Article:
string->utf8, string->utf16, string->utf32, utf8->string, utf16->string, utf32->string - convert between strings and bytevectors


(import (rnrs))                     ;R6RS
(import (rnrs bytevectors))         ;R6RS
(import (scheme base))              ;R7RS


(string->utf8 string)
(string->utf8 string start)           ;R7RS
(string->utf8 string start end)       ;R7RS
(utf8->string bytevector)
(utf8->string bytevector start)       ;R7RS
(utf8->string bytevector start end)   ;R7RS

;; The following procedures are in R6RS and are absent from R7RS.

(string->utf16 string)
(string->utf16 string endianness)
(string->utf32 string)
(string->utf32 string endianness)
(utf16->string bytevector endianness)
(utf16->string bytevector endianness endianness-mandatory?)
(utf32->string bytevector endianness)
(utf32->string bytevector endianness endianness-mandatory?)


These procedures convert between string and bytevector representations of strings in various Unicode encodings.

The string->utf8, string->utf16, and string->utf32 procedures return a bytevector that contains an encoding of string (with no byte-order mark). The utf8->string, utf16->string, and utf32->string procedures return a string whose character sequence is encoded by bytevector.

utf8->string, string->utf8
These procedures use the UTF-8 encoding.
This procedure encodes according to UTF-16BE (default) or UTF-16LE.
This procedure encodes according to UTF-32BE (default) or UTF-32LE.
This procedure decodes according to UTF-16, UTF-16BE, UTF-16LE, or a fourth encoding scheme that differs from all of those, as in the description of endianness-mandatory? below.
This procedure decodes according to UTF-32, UTF-32BE, UTF-32LE, or a fourth encoding scheme that differs from all of those, as in the description of endianness-mandatory? below.
If endianness is specified, it must be the symbol big or the symbol little. This differs from other bytevector procedures that can support additional implementation-defined endianness values. See native-endianness(3scm) for a definition of endianness. The default endianness for the string-> procedures is big. The endianness concept is not applicable to UTF-8.
Byte-order marks
A UTF-16 BOM is either the sequence of bytes #xFE, #xFF specifying big and UTF-16BE, or #xFF, #xFE specifying little and UTF-16LE.

A UTF-32 BOM is either the sequence of bytes #x00, #x00, #xFE, #xFF specifying big and UTF-32BE, or #xFF, #xFE, #x00, #x00, specifying little and UTF-32LE.

A UTF-8 BOM is the sequence of bytes #xEF, #xBB, #xBF. Neither R6RS nor R7RS mentions the UTF-8 BOM. It does not specify an endianness, but is sometimes used as a magic string to mark UTF-8 text.

The endianness-mandatory? argument (the fourth encoding scheme)
If endianness-mandatory? is absent or #f, then utf16->string and utf32->string determine the endianness according to a BOM at the beginning of bytevector if a BOM is present; in this case, the BOM is not decoded as a character. Also in this case, if no BOM is present, endianness specifies the endianness of the encoding. If endianness-mandatory? is a true value, endianness specifies the endianness of the encoding, and any BOM in the encoding is decoded as a regular character.
Decoding errors
If an invalid or incomplete character encoding is encountered, then the replacement character U+FFFD is appended to the string being generated, an appropriate number of bytes are ignored, and decoding continues with the following bytes.
R7RS provides two extra arguments for restricting the transcoding operation to only a part of the input. Only UTF-8 is provided (and possibly only a small subset, see the errors section).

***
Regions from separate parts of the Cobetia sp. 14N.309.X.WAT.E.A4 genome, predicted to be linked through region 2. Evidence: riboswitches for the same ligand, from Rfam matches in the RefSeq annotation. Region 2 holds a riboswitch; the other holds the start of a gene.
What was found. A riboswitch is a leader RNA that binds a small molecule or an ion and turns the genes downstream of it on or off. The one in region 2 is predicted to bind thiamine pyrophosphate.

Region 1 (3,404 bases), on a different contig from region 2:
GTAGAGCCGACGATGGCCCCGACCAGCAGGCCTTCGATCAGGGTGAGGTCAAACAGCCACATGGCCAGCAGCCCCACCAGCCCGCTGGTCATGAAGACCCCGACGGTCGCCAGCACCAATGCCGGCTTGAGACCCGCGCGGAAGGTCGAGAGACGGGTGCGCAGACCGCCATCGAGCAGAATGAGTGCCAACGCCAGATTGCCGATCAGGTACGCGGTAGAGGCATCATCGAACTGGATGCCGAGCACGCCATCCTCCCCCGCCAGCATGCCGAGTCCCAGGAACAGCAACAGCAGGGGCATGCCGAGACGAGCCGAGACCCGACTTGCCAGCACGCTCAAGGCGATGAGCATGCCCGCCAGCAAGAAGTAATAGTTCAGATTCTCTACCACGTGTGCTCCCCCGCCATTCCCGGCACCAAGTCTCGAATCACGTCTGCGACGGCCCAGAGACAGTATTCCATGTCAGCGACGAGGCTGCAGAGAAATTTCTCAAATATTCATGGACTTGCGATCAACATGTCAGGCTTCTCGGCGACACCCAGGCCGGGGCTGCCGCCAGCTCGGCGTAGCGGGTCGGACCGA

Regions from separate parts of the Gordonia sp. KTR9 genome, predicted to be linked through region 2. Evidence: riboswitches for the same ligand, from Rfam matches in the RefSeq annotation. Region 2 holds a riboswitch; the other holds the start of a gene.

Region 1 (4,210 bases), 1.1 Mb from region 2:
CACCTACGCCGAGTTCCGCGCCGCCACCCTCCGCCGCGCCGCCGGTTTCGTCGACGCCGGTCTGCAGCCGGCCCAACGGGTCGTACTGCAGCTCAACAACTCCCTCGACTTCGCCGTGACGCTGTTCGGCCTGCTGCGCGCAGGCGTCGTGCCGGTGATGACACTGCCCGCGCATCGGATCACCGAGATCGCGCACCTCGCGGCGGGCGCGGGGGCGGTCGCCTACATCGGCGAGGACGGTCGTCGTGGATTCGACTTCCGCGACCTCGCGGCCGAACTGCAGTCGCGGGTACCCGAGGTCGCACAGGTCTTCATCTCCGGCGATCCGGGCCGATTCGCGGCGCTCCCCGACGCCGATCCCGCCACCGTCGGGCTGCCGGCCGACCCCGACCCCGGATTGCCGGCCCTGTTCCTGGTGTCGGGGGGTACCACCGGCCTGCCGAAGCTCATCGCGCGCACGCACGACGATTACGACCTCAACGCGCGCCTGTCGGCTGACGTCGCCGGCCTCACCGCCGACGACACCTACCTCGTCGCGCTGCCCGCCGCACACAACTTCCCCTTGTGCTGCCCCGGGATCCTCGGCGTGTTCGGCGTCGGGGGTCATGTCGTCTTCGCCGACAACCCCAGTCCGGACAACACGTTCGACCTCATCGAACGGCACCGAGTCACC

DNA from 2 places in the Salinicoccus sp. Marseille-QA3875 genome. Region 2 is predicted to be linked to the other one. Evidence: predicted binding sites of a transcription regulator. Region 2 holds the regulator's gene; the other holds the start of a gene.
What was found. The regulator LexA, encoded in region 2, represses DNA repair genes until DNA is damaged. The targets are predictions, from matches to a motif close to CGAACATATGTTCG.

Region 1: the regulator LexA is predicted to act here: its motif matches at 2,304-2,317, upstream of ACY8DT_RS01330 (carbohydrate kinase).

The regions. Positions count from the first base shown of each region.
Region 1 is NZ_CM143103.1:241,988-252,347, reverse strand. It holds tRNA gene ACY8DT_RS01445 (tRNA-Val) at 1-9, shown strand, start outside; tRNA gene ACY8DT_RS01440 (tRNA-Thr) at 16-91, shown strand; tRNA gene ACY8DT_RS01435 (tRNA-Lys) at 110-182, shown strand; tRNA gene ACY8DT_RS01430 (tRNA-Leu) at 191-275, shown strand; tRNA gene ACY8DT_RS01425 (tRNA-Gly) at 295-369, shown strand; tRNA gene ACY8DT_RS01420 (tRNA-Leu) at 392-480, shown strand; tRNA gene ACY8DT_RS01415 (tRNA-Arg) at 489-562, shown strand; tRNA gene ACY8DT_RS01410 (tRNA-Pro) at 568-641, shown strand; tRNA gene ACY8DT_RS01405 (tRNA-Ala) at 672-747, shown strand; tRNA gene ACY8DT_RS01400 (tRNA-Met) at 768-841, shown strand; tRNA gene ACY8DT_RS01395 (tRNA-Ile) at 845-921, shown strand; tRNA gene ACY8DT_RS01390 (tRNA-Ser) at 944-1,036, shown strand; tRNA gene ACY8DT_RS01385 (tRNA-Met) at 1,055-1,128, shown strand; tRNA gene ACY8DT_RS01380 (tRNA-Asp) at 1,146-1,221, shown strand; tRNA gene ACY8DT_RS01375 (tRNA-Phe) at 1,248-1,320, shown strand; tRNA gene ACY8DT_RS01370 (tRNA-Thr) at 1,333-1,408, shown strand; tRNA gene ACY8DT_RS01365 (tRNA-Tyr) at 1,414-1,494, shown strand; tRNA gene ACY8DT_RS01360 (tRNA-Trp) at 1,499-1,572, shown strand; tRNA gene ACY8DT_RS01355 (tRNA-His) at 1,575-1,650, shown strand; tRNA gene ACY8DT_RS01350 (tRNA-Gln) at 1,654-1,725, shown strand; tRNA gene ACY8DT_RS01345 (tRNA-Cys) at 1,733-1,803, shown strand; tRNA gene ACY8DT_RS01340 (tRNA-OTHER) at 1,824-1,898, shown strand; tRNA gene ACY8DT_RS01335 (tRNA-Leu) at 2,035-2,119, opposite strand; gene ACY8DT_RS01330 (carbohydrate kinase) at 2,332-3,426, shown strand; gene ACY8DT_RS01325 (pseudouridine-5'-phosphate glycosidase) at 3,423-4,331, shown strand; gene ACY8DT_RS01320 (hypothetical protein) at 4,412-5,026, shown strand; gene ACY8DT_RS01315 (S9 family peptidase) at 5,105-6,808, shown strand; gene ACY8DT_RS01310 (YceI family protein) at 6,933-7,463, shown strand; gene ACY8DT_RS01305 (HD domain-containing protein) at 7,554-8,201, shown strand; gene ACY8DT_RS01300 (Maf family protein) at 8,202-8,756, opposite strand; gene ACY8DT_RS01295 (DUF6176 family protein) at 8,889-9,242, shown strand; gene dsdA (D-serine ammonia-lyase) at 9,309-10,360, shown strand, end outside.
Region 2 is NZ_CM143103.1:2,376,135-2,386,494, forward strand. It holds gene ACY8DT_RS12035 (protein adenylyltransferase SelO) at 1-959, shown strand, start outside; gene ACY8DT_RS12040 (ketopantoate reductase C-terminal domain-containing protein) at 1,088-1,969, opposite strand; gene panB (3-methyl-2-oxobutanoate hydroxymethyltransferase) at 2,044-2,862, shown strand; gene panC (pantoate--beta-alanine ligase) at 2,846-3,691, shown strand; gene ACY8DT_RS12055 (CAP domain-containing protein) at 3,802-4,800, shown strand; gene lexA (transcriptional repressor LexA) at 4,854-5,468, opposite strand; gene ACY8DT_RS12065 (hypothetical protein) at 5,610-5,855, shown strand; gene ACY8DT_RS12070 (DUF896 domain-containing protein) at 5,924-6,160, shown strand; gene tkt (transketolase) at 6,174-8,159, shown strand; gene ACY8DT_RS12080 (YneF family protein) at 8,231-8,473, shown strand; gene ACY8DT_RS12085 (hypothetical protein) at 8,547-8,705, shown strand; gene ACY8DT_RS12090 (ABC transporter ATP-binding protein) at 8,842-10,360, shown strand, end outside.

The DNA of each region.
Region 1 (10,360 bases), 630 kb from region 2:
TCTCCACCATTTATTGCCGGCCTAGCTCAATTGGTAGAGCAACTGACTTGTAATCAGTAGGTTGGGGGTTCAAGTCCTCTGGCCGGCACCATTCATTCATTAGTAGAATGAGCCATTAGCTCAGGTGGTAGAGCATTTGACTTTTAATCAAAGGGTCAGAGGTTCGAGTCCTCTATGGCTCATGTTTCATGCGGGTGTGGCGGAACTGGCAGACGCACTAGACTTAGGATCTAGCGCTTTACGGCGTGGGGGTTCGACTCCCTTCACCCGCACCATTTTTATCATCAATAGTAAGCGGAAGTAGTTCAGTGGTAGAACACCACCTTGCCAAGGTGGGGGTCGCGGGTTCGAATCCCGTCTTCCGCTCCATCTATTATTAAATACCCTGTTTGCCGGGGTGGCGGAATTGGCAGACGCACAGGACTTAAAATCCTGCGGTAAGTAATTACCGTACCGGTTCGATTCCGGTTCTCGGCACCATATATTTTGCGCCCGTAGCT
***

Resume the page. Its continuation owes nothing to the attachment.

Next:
Chez Scheme
There is a single empty bytevector object and a single empty string object. If these are returned then they are not newly allocated. Chez Scheme removes an initial UTF-8 BOM.
Loko Scheme
Same notes as for Chez Scheme.


Returns a single (unless empty) newly allocated bytevector or string object.


;; The #vu8() syntax is used in R6RS. R7RS uses #u8() instead.

(utf8->string #vu8(#x41))
          => "A"

(string->utf8 "λ")
          => #vu8(#xCE #xBB)


These procedures are used when interfacing with external systems, other processes, and where strings are encoded in one of the supported encodings. File operations are usually handled better using a transcoded port, except in cases where the file structure as such is binary and only some parts represent strings.


The UTF-8 variants of these procedures are present in both R6RS and R7RS, but R6RS is missing the start and end arguments.

The number of bytes skipped when decoding an invalid or incomplete character differs between implementations. Relying on the precise number of bytes skipped, or the number of replacement characters used, is not portable.

Some implementations do not return newly allocated strings or bytevectors if they are empty, as they have a single copy of each.

For R7RS, also see the note below in the errors section.


This procedure can raise exceptions with the following condition types:
&assertion (R6RS)
The wrong number of arguments was passed or an argument was outside its domain. Somewhat unusually, the endianness-mandatory? argument can be any object.
Unsupported characters (R7RS)
It is an error to pass utf8->string a character in UTF-8 encoded form which the implementation does not support. 7-bit ASCII (except #\null) must be supported. Any other character is optional and potentially an error. You can use the full-unicode feature identifier in cond-expand(7scm) to check if all of Unicode 6.0 is supported.
The assertions described above are errors. Implementations may signal an error, extend the procedure's domain of definition to include such arguments, or fail catastrophically.


string->bytevector(3scm), bytevector->string(3scm), transcoded-port(3scm),




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Markup created by unroff 1.0sc,    March 04, 2023.